Terrorism

Five Myths About Terrorism and "Radicalization"

How not to spot a threat.

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J.M. Berger has a smart post at IntelWire listing five myths about terrorism and "radicalization." Here they are:

1. Radicalization inevitably leads to terrorism.
2. Counterradicalization equals counterterrorism.
3. Radicalization is an issue best addressed by law enforcement.
4. Radicalization is always bad.
5. Because those are myths, radicalization doesn't matter.

You should read the whole thing, and you should read the largely likeminded articles in START and Rolling Stone that prompted Berger's mini-essay too. But I'll post a couple of excerpts here as well, starting with Berger's comments on myth #2:

Mycology…mythology…close enough.

There isn't much data to support the idea that intervening with people who are becoming radicalized is a reliable way to stop or reduce terrorism, in part because there's no way to know for certain how many radicals would become violent at any given time in the absence of counterradicalization. The sample size of the number of terrorists (excluding foreign fighters from this equation for the moment) is too small to present clear trends, and the definition and implementation of counterradicalization is too vague. Meanwhile, there is at least some risk of having the opposite effect—if only a tiny, tiny minority of radicals become violent, there is almost nowhere for the rate of conversion to terrorism to go except up. In other words, given how few radicals become violent, there's more than a little risk that efforts to re-program people who are early in the radicalization process could create more terrorists, not fewer.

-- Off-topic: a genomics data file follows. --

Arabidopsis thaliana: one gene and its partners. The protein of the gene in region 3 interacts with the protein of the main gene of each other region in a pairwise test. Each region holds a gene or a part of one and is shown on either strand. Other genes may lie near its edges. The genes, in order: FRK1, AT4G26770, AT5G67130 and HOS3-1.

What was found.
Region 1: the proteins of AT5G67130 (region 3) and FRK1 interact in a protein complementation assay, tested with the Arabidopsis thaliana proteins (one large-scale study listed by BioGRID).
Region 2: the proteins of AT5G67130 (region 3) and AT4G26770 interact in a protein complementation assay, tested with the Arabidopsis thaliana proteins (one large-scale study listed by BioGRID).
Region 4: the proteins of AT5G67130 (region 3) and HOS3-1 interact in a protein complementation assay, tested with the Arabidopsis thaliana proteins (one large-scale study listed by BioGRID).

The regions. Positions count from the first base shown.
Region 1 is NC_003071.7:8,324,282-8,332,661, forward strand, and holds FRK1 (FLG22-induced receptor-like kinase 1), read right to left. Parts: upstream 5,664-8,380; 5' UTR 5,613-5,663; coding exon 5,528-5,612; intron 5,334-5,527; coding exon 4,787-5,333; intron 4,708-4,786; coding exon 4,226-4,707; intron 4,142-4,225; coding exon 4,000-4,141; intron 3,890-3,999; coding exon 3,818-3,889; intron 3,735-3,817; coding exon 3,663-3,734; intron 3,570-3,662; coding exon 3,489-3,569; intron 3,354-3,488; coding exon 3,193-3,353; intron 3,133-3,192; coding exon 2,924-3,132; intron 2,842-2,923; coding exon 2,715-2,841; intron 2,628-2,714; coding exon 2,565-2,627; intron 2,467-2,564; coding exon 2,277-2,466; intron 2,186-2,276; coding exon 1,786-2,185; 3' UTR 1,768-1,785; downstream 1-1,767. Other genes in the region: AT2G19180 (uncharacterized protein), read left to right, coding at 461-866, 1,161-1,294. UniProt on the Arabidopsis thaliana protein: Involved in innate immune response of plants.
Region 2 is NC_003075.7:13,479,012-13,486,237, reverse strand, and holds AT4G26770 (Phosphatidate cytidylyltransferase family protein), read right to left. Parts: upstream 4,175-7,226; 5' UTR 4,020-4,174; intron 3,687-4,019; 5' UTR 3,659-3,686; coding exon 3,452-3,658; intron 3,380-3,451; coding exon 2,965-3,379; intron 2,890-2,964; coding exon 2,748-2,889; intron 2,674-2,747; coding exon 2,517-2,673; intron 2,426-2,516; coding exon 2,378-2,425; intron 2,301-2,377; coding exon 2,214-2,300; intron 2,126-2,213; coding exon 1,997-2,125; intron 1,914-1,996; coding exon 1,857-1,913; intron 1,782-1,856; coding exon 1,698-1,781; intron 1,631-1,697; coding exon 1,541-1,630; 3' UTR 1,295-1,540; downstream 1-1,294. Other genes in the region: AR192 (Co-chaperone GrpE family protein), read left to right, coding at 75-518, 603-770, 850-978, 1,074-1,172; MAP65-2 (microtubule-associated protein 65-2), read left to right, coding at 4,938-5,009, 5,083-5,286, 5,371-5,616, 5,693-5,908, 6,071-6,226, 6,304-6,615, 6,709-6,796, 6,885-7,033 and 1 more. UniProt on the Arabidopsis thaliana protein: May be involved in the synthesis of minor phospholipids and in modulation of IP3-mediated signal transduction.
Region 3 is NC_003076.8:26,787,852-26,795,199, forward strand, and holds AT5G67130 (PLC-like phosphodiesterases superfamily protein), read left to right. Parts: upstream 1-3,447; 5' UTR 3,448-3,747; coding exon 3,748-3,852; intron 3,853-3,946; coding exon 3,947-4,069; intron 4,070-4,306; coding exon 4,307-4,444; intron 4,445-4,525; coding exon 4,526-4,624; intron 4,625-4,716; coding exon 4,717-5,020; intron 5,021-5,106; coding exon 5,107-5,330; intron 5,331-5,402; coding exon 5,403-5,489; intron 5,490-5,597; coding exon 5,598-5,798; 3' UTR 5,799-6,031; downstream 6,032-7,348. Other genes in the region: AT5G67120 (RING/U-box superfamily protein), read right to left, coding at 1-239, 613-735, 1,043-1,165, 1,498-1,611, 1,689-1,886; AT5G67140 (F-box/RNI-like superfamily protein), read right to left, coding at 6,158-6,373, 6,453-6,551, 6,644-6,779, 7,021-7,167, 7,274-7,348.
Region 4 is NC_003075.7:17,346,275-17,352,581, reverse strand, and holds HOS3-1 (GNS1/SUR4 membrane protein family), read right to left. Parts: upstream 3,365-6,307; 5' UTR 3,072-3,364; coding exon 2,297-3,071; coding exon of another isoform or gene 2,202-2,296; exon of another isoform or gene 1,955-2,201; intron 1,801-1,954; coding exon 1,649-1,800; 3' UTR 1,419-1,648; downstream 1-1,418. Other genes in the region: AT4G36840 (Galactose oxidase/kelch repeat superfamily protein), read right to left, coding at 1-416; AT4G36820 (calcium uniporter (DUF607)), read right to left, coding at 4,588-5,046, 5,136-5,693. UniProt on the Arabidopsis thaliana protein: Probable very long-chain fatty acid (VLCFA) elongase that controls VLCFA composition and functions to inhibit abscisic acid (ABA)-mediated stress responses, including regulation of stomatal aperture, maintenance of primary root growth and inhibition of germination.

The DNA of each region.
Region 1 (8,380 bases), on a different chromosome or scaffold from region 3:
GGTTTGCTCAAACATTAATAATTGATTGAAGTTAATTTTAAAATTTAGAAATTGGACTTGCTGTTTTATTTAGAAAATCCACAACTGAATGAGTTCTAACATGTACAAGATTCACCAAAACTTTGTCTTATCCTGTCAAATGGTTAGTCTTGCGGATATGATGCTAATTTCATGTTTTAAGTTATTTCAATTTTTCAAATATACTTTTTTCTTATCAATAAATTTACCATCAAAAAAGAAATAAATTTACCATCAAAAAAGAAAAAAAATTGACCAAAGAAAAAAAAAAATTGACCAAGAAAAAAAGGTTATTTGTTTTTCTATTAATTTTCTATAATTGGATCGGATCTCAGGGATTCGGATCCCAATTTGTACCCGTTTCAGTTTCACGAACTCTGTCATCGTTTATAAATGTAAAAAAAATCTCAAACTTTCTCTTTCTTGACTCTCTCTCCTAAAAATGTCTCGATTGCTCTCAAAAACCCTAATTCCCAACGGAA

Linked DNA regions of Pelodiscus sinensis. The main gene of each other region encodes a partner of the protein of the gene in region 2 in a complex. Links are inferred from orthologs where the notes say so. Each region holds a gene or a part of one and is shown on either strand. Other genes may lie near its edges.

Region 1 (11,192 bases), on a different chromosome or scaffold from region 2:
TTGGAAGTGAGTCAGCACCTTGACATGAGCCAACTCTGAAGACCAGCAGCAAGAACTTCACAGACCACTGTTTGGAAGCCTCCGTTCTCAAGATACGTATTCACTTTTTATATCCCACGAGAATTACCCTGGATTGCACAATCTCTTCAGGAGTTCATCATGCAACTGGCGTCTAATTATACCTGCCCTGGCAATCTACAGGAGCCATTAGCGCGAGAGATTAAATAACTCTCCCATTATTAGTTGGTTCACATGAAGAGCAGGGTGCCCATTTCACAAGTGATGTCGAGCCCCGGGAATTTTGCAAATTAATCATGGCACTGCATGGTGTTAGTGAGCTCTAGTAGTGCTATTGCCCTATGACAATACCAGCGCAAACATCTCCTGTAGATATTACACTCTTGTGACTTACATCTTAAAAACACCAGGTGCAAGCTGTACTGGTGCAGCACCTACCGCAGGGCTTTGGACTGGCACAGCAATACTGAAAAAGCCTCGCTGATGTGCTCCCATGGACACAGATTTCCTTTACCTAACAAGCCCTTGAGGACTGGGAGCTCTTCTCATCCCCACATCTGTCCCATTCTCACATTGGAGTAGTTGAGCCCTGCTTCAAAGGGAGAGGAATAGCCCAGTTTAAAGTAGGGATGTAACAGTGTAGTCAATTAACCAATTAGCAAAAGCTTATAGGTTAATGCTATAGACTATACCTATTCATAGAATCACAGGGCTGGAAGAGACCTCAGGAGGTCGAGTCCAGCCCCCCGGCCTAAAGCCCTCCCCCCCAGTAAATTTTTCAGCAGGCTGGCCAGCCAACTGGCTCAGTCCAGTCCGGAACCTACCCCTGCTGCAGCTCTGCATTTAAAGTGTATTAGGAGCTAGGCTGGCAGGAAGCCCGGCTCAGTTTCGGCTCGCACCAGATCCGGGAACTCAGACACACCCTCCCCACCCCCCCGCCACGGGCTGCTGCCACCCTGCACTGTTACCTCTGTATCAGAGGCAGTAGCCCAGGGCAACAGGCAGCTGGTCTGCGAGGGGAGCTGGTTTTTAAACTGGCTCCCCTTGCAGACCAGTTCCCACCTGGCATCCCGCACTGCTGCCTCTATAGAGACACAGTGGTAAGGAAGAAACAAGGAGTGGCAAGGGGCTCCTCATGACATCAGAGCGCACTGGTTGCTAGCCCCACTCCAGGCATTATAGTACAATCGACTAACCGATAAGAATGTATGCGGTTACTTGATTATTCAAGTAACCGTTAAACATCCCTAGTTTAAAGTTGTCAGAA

And here's a sharp remark about myth #3:

People on Twitter keep asking me why Cambridge mosque-goers didn't report Tamleran Tsarnaev to the FBI for shouting about "kaffirs." Do those people call the FBI to report a white supremacist when they see a racist political bumper sticker? Cambridge Muslims dealt with Tsarnaev the same way an average white person might deal with a racist in the same context. They took him aside, and said "knock it off." It turns out many terrorists and criminals were known assholes before they were arrested. If we make "being an asshole" the center of our counterterrorism policy, we have a long haul ahead of us.

The START and Rolling Stone pieces focus on Islamic terrorism, and while Berger mostly keeps his remarks general it should be clear from that last extract that he's intervening in a conversation that has been focused on Muslims. So let's make sure to note that the same mistakes about "radicalization" crop up when people talk about homegrown terror threats. Consider this "list of suspicious activity and radical behavior that may indicate a person's path toward radicalization," from the website of the homeland security consulting company DT Analytics. And then consider that the man behind DT Analytics, Daryl Johnson, has received glowing coverage from Danger Room, Democracy Now!, and other outlets that might be more skeptical were it not for the fact that Johnson's focus is the radical right. Mythbusting has a long way to go.